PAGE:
Federal Communications Commission chairman Michael Powell is reportedly close to signing off on some variant of Nextel Communications' offer to pay for broadcasters' switch to digital electronic newsgathering equipment and for new public-safety communications equipment for police and firefighters in exchange for a swath of valuable spectrum.
That's according to reports in The Washington Post and New York Times.
Nextel's move to the new spectrum would also mean it vacates a crowded spot where its customers now routinely interfere with public-safety communications.
It is unclear what the final deal would be, but Nextel was offering to pay about half a billion dollars to equip broadcasters for their new digital ENG space, and another $850 million to fire and rescue folks.
Its competitors, particularly Verizon, argue that it is a sweetheart deal in which Nextel, without having to bid at auction, would get spectrum valued at some $5 billion for that $1.4 billion investment.
Powell signaled that a solution was near in an interview on CNBC's Kudlow & Cramer Wednesday night where, according to The Washington Post, he said: "We have been focused on this problem from one perspective, how to fix the interference problem for public safety... We believe we have come close to figuring out how to do that, and we'll get that decision out to the market soon."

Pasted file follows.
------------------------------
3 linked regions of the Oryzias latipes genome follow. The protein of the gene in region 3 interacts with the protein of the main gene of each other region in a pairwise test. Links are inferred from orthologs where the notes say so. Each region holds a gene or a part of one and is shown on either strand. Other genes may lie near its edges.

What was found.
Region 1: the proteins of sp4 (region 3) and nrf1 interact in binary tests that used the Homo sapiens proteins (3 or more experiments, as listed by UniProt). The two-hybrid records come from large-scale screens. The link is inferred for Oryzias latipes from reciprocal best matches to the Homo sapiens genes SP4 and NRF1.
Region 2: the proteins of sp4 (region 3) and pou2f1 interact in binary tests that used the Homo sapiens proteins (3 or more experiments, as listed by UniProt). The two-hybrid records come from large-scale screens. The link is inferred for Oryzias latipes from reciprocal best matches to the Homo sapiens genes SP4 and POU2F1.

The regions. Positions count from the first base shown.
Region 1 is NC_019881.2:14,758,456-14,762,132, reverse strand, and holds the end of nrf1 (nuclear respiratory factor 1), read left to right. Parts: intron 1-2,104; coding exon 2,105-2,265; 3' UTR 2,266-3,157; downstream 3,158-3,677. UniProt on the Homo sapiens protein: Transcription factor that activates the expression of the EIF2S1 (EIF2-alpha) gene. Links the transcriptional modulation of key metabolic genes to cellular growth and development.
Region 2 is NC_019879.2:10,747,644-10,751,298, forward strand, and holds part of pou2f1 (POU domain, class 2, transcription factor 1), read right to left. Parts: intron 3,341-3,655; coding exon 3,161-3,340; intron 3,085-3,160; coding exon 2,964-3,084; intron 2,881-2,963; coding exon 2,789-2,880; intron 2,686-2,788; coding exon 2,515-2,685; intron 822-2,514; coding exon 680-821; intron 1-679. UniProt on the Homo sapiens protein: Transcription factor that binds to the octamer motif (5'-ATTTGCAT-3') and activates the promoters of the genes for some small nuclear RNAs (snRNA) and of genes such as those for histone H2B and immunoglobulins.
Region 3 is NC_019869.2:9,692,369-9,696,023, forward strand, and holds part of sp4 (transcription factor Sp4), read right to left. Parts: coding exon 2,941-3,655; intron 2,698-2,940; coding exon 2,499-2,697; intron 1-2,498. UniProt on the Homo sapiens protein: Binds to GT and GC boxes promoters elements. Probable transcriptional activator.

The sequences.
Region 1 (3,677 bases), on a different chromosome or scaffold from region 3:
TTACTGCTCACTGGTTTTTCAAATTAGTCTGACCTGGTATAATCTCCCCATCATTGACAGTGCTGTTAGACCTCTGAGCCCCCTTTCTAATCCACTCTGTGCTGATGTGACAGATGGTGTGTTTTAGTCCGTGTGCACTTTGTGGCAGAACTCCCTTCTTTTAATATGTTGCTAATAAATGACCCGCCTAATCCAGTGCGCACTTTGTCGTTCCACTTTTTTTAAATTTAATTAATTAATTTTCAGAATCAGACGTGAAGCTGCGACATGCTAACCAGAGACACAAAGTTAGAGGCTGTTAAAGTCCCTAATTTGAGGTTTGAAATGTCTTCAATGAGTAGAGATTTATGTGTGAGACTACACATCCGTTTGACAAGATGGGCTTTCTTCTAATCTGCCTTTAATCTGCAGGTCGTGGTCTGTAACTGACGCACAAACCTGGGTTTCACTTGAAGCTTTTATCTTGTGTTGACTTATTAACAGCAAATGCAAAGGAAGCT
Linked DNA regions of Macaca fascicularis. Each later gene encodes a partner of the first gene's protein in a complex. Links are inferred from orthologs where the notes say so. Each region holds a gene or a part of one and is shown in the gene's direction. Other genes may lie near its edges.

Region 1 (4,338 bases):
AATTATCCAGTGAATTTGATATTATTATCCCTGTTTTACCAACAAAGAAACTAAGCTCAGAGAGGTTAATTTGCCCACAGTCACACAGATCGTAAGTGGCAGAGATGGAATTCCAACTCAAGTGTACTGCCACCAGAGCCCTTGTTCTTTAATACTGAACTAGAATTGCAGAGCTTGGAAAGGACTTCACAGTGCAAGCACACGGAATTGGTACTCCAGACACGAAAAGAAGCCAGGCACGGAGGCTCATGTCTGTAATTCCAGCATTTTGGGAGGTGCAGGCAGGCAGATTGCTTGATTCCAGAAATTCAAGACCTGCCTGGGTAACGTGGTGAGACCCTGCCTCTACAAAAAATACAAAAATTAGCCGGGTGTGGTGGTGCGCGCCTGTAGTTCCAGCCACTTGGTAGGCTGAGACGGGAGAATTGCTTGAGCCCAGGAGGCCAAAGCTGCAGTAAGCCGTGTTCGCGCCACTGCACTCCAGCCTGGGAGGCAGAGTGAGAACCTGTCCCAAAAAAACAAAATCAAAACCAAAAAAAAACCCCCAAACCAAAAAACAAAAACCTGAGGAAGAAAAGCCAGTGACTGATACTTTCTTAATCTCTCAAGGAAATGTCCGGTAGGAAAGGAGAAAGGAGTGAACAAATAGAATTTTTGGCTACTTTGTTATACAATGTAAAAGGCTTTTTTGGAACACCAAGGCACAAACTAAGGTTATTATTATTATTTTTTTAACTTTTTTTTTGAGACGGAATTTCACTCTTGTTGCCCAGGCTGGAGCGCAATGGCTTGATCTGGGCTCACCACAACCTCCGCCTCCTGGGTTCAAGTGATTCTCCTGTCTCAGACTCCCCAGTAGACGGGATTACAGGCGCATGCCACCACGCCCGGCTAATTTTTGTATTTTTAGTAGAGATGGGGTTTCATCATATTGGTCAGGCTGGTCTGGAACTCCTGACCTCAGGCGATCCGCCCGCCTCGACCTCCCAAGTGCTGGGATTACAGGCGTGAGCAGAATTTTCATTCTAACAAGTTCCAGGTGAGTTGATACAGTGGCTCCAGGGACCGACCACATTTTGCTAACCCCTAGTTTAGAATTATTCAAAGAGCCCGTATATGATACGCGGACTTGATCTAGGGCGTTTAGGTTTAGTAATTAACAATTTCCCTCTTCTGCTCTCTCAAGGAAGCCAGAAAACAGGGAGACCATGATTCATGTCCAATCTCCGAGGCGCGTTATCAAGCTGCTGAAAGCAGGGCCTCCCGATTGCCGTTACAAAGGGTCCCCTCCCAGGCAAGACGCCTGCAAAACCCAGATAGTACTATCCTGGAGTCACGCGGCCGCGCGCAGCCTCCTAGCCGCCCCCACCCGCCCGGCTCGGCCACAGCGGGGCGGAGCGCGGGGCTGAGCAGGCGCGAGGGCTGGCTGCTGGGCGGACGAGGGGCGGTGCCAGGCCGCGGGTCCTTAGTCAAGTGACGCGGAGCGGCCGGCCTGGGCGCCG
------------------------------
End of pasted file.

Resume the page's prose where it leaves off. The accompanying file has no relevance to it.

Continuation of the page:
Powell said the deal will not be a windfall for any one company, and that it should be voted on in the next couple of weeks.
Freeing up spectrum for new services while finding ways to use that spectrum, both commercial and government, more efficiently has become a key policy goal for the Bush administration. In fact, the National Telecommunications & Information Administration, which oversees government spectrum, is releasing a spectrum-policy study Thursday, with President George W. Bush scheduled to speak about broadband policy.